Today’s world is a need-it-right-now world. Emails, text messages, and smartphones have made us much more accessible and our level of accountability much higher. The expectations for immediate attention are overwhelming and can negatively impact our creativity and patience; learning to master this difficult skill can increase creativity as well as reduce stress and anxiety. Exercising patience can also improve productivity because it creates a better, clearer state of mind, for wiser decision making.
Patience is becoming a lost art. We sometimes feel others becoming more impatient with us if we are not quick to answer or respond right away, combining immediacy and impatience to create an even bigger monster. However, most things worth having, take time to obtain – they take patience. Art cannot be rushed and patience cannot be lost if the picture is to be finished.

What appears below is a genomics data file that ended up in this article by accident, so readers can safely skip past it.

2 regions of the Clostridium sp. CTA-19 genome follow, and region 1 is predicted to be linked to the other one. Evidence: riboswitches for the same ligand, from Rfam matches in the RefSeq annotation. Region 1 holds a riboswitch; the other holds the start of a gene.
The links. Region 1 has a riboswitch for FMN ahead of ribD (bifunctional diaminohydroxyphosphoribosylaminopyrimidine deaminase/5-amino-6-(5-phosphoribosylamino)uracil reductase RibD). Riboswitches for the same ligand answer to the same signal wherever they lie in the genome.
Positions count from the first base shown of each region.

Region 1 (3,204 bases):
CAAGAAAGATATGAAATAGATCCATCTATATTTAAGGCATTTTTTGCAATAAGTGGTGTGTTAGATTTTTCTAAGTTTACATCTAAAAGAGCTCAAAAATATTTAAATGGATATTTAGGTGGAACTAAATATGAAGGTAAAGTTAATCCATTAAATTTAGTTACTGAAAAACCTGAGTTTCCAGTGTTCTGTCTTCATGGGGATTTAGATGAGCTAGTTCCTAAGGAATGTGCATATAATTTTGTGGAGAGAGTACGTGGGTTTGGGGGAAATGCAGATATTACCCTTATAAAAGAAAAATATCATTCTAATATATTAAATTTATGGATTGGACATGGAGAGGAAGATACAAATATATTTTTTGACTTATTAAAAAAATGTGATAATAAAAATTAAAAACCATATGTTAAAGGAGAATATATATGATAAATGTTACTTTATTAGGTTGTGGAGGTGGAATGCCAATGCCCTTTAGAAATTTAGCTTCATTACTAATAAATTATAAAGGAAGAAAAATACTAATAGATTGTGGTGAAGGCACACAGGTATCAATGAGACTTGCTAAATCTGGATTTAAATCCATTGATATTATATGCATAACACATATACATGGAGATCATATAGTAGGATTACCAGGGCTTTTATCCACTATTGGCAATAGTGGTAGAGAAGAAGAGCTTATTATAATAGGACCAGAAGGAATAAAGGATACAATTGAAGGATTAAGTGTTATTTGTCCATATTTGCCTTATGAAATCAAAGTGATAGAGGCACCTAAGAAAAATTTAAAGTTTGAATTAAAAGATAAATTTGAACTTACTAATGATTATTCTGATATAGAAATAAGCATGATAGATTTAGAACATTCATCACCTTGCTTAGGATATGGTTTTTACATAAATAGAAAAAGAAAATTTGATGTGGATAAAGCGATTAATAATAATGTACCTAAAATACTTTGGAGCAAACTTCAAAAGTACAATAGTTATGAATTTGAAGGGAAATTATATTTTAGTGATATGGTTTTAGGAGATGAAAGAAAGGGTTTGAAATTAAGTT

After a treacherous hike along the Hooker Valley to the base of Mt Cook we had to endure icy pathways, suspension bridges with snow as high as the railing with 100 metre falls to our death, -15 temperatures and snow loaded mountains causing avalanches at every turn. Once arriving at our destination and with conditions so incredible, we knew we had come away with amazing shots. As the sun set and the temperature plummets, that same path awaits in treacherous darkness. The desire to get moving is so overwhelming, a safety-based decision diced with going, or staying longer to wait for the ultimate conditions.
Confident in my abilities in the darkness, I waited just that little bit longer, not through bravery, just a desire to come away with something epic.
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